Summer has been a pendulum for the Toronto Blue Jays.
Frustrating bullpen struggles gave way to the unbridled joy of a long-awaited Rogers Centre return, which in short order swung back to weariness as the team's offence went dry and losses mounted. Now though, as fall approaches and the regular season enters its final stretch, it's increasingly unlikely Toronto's campaign will revert to its homecoming highs.
The Blue Jays' chances to make the playoffs plummeted to a season-low 4.4 per cent, as of Aug. 28, according to FanGraphs. Just over two weeks ago, on Aug. 11, that number sat at 48 per cent.
By itself, the 43.6 per cent difference between the figures is jarring. But compounding Toronto's slide is the New York Yankees' ascent. On Aug. 10, the two teams' statistical chances to make the playoffs were nearly identical, according to FanGraphs' model, with New York at 46.5 per cent and Toronto at 46.3 per cent.
In the intervening weeks, New York has surged. The Yankees' last loss came 16 days ago, their win streak now sitting at 13 straight after Friday's victory over the Oakland Athletics, a run that tied the longest in the Majors this season and equalled the longest winning streak by a Yankees team in 60 years.
New York now has a 97.9 per cent chance to make the playoffs, second in the AL East only to the Tampa Bay Rays and their 99.4 per cent chance to qualify. The Boston Red Sox, though less dominant of late than the Yankees, are seven games back of the Rays in the standings and still hold an 88.4 per cent chance to play playoff baseball.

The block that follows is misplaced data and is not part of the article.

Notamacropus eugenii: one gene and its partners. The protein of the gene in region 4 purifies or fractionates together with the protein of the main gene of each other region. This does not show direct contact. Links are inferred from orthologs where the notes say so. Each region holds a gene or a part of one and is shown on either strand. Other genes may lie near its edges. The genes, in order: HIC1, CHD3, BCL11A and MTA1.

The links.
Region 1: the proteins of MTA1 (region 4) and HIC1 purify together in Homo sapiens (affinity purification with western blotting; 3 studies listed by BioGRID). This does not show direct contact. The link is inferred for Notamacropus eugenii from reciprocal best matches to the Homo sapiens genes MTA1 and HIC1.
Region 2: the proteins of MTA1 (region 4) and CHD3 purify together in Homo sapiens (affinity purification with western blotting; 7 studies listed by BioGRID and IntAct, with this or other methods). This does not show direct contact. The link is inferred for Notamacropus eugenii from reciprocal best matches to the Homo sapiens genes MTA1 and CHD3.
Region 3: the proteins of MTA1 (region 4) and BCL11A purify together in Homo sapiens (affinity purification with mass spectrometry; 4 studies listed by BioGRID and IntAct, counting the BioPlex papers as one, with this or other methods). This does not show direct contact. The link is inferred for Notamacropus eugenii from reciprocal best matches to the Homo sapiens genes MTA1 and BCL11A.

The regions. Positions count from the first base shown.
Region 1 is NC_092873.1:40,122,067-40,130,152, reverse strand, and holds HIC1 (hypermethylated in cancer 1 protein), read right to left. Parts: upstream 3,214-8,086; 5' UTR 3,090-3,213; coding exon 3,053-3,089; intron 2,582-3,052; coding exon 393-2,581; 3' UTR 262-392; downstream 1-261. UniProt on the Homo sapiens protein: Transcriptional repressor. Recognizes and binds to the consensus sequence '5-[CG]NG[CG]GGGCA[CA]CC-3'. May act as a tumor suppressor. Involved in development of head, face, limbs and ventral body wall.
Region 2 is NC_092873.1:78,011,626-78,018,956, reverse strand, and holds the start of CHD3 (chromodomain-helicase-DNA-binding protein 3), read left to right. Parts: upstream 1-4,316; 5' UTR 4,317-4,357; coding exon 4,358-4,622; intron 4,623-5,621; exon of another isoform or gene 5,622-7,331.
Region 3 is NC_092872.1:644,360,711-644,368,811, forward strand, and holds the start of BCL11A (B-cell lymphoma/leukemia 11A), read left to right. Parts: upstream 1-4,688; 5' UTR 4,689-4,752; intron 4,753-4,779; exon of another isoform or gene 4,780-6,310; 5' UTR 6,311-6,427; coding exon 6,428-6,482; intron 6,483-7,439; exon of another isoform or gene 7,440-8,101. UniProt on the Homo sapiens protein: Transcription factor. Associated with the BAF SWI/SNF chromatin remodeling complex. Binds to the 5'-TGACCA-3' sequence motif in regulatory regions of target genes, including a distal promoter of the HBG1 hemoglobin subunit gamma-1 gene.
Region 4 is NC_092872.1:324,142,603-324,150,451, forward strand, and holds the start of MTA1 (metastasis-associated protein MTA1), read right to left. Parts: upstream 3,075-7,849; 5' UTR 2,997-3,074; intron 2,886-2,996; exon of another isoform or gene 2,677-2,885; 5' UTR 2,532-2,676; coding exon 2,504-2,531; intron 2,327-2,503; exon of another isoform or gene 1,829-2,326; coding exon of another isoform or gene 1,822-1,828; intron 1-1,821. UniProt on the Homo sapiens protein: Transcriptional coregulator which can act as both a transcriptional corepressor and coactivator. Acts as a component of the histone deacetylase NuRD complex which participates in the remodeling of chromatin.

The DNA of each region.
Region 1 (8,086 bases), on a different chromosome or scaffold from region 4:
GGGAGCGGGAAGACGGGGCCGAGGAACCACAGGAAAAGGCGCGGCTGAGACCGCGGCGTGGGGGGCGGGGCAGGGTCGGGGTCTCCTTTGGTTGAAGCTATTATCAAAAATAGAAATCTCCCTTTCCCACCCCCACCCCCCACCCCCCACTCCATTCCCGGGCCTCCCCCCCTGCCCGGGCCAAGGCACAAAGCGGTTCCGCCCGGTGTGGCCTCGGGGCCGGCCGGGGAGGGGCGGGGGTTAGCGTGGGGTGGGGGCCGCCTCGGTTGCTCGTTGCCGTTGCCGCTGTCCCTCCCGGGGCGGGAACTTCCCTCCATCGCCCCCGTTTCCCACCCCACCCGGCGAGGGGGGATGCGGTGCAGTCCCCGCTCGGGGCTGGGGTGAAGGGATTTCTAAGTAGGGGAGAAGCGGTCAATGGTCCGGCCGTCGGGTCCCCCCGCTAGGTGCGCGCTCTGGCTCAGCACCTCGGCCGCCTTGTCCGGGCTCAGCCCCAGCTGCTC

Only the Baltimore Orioles, whose playoff odds never climbed past 0.1 per cent according to FanGraphs and now sit at zero per cent, have a lower chance in the AL East than Toronto.
Reasons for how the Blue Jays got here vary.
Ill-timed errors have turned potential wins into losses. Quality pitching performances haven't synced up with execution at the plate. Toronto going 2-for-39 with runners in scoring position, a disparaging .051 average, in four games against the Detroit Tigers this week is a vivid example of the team's offensive struggles.
Losing George Springer, one of the most purely-talented hitters in baseball, to a left knee sprain for the latter half of August hasn't helped those scoring woes either.
And still, amid the gloom, it bears noting that 4.4 per cent is not zero. Pendulums can swing back. What is certain for the Blue Jays though is that time for it to do so is running out.
Toronto's next chance to find positive momentum is today against the Tigers. Live coverage begins at 6:10 p.m. ET on Sportsnet and SN Now.